It is Rydberg atoms that then form the BEC cluster state.

“H and Ni powders triggered by glow discharge created a magnetic field causing Rydberg states allowing nano-scale localized magnetic traps, allowing Hydrogen Boson Cluster States in the LMT on the Ni surfaces. Fusion between these elements create excess heat and locally produced glow discharges.”

Kim writes, “Transmutation reactions involving Ni isotopes may not be dominant reaction mechanism but could be part of much weaker secondary reaction.”

Kim believes that self-sustaining reactions could be improved by increasing the deuterium density, and this will be tested with Hyperion R-6 reactor with the on-line real-time mass spectrometer at Defkalion Lab.

1% of Defkalion revenue will be spent on basic scientific research. Moving forward, Defkalion will be cooperating with National Instruments, as well.

A short break allowed me to take a few photographs, and before I knew it, I heard Vladimir Vysotskii‘s voice echoing through the hall. I knew I was late for the Transmutations in Biological and Chemical Systems Panel

Jean-Paul Biberian, the Chair of the panel had opened up the session, handing it off to Vysotskii, who has done some stunning work in transmutation of elements in a heavy-water solution with added micro-organisms, whereby the culture “absorbs” the element, and then transmutes it to a new element. Vysotskii’s research is attempting to use this process to transmute radioactive Cesium-137 to a benign material, offering a path to ridding the planet of 100,000 tons of spent reactor fuel, a high-level radioactive waste, as well as the 1 million tons of highly active water in the world, and the 10 million tons of low-level radioactive waste.

The method is being tested at the Chernobyl region, and he will be working with engineers at the Fukushima plant to further test the application.

ICCF-18kVysotskii was clear to say that it was not just accelerated decay, but a reduction in the number of active atomic elements – a change of 24% in one run. He noted that in the Chernobyl region, there has been an abnormal accelerated decrease of environmental radioactivity, implying that it may be related to the transmutation of these elements by biological organisms.

Lectures were almost an hour behind schedule now. Vysotskii took a few queries, laughing that no matter what, “I have an answer to every question!”

ICCF-18lAkira Kitamura, sponsored by Technova, Inc, began his talk on A Mass-Flow-Calorimetry System for Scaled-up Experiments on Anomalous Heat Evolution at Elevated Temperatures. He described a new cell that uses oil-mass-flow calorimetry and where coolant controls the temperature within 0.1 degree C. Neutron and gamma detectors are situated around the vacuum-chamber, sealed unit.

ICCF-18mAl2O3 powder was used as a control to calibrate. Preliminary runs used CNS/Al2O3 sample, where the Silica compound was made with a nickel and copper nano-compound containing 4 grams nickel mixed with 200 grams Al2O3 . Temperature output varies with heat input in both cases.

The coolant oil reached almost 300 degrees C at heater input of 231 W. There was long-term stability. The trial run excess heat appeared to be on the same order as that of the CNZ sample yielding about 2W/g-Ni.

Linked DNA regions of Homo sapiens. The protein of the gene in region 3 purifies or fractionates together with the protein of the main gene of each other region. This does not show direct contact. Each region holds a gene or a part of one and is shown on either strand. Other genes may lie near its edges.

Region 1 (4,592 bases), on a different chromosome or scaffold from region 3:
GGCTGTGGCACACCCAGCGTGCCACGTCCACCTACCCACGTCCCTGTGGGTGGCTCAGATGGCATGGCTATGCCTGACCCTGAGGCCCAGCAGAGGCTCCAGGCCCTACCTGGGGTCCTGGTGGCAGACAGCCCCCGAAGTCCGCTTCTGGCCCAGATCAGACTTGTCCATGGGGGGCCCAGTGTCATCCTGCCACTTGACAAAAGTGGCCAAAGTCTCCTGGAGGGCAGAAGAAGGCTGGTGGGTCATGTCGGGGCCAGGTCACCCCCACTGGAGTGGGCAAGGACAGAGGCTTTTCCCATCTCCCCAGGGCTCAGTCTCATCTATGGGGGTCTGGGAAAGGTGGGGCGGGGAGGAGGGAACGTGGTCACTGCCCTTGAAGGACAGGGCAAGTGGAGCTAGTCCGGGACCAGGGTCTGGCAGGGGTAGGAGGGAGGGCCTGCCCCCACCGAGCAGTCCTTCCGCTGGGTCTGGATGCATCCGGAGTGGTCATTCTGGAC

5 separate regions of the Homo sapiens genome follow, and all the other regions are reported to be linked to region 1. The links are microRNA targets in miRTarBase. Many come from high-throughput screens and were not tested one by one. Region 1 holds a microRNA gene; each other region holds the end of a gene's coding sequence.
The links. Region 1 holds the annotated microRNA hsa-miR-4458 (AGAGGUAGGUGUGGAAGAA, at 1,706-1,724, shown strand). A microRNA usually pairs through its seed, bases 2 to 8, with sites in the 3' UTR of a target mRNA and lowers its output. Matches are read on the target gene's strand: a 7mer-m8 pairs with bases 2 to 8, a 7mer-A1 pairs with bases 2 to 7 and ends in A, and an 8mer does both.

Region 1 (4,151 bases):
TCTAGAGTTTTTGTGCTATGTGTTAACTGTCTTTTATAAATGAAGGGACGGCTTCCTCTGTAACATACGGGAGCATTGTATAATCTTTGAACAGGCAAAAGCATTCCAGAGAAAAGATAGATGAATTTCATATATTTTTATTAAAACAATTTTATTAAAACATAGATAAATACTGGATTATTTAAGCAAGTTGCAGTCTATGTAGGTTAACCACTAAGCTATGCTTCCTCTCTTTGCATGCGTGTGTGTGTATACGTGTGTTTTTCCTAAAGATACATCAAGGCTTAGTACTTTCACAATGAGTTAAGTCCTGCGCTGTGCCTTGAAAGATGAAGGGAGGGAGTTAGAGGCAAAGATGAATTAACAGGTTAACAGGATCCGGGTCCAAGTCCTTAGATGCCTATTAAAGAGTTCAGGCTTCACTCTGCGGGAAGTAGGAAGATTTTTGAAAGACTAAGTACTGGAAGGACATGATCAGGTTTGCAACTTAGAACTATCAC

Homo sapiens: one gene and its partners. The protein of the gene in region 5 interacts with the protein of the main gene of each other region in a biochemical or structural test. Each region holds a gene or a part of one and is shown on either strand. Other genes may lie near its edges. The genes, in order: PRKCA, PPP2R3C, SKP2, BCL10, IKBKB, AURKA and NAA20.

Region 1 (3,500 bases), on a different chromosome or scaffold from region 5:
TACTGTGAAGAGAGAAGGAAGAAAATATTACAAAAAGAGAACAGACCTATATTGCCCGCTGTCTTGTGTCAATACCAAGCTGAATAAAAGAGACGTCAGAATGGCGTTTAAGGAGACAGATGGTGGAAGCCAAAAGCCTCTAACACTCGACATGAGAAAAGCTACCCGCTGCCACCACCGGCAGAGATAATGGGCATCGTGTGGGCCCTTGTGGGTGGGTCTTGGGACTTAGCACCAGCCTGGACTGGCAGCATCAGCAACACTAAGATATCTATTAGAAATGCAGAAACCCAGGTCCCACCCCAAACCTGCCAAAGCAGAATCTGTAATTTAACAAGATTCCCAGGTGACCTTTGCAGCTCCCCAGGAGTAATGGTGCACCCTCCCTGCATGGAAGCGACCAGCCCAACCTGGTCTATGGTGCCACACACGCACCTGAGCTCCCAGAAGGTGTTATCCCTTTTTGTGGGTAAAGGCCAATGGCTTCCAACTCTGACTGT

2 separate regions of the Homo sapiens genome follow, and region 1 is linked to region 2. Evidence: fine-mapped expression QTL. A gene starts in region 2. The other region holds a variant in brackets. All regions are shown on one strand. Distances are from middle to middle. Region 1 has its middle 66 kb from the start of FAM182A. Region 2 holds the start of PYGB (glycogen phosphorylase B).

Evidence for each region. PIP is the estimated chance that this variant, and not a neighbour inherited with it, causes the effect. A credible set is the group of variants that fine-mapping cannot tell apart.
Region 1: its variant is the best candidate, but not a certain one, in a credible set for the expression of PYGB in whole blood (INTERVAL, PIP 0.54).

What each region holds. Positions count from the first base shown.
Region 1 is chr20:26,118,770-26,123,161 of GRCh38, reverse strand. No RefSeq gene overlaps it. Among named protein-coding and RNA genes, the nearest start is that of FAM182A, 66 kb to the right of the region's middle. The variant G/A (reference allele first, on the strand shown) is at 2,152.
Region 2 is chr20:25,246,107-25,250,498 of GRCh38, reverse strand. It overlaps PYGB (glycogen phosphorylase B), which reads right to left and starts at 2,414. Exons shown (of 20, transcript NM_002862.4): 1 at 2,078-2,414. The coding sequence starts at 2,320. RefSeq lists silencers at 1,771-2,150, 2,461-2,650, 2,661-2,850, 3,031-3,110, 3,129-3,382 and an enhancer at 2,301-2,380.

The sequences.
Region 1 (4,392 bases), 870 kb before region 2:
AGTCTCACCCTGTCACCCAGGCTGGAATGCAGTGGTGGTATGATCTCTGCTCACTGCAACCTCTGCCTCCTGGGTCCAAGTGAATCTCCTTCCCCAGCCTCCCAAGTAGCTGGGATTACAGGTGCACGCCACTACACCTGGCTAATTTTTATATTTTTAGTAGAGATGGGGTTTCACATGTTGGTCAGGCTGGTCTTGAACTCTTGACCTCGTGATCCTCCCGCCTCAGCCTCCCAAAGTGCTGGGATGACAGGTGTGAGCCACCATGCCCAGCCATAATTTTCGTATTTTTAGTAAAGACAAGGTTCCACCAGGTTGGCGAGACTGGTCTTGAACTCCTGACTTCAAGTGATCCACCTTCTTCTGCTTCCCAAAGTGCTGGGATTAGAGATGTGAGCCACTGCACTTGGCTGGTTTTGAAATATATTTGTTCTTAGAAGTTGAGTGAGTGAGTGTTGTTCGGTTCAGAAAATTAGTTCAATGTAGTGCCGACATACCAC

The talk on ENEA Workshop Comments and Next Steps by Vittorio Violante was rescheduled due to time constraints.

After lunch, it was time for the Neutron and Radiation Production Panel chaired by Xing Zhong Li. John Gahl, Frank Gordon, Graham Hubler, and Thomas Passell were panel members.

IMG_0276Xing Zhong Li spoke first about an early effort to detect neutrons from inside a neutrino detector in order to test the nuclear origin of the Fleischmann-Pons Effect (FPE), (a big mistake). In any rate, neutrino detectors are no long giant caverns of technology, but smaller 3x3x3 cubic meter units.

Li feels we should be testing cold fusion cells for neutrinos (using one of these smaller units), and asked the auditorium if anyone knows anyone who can help obtain one. And that was all he wanted to say.

ICCF-18nJohn Gaul uses the MURR cyclotron to shoot 8.4 MeV =/- 2.3% deuterons at deuterium-loaded palladium foil, and found higher levels of Pd109 afterwards, as well as Pd-111 and Ag-111. The foils were hot, too. Experimental cross-sections were much larger than expected.

These were the results of only two experiments, and uncertainties like beam current on the target, will need further runs, which are planned.

ICCF-18oNew SKINR Director Graham Hubler presented Unusual Nuclear Isomer

180Tam

229Thm 7.6 eV nuclear excited state 5 hour lifetime

Hubler asks: Can isomers like this play a role in anomalous heat? Are there any more undiscovered low energy isomers? Nuclear structure theory is too inaccurate to predict others.

Low-energy nuclear work was dropped prior to 1940 until the early 50s. It is just now picking up again. He talked about the nuclear Halo effect, and enhanced low energy cross-sections for d,d and d,p which show anomalies, and 3-d fusion. I can’t say I understand this, so forgive me if I end there.

Hubler ended with, “Not all the nuclear structure is known, and there’s probably more to find.”

ICCF-18pFrank Gordon began his talk Bottom Line Up Front, and his bottom line? Radiation is produced in LENR experiments, but much, much lower than what is expected by conventional theory. He showed a graph summarizing just some of the reported radiation and how it was measured. His work in San Diego detected triple tracks in CR-39, indicating the presence of energetic (>9.6 MeV) neutrons, though seven orders of magnitude below the expected number expected by conventional theory and hot fusion. “Low flux rates suggest new/unidentified channels including possibly aneutronic reactions exist.”

He showed some pictures of those tracks next to DT neutrons, almost identical. “Experiments provide compelling evidence that nuclear reactions are occurring”, says Gordon, who no longer says “irrefutable evidence”, because “you can refute anything”, and apparently people who do so.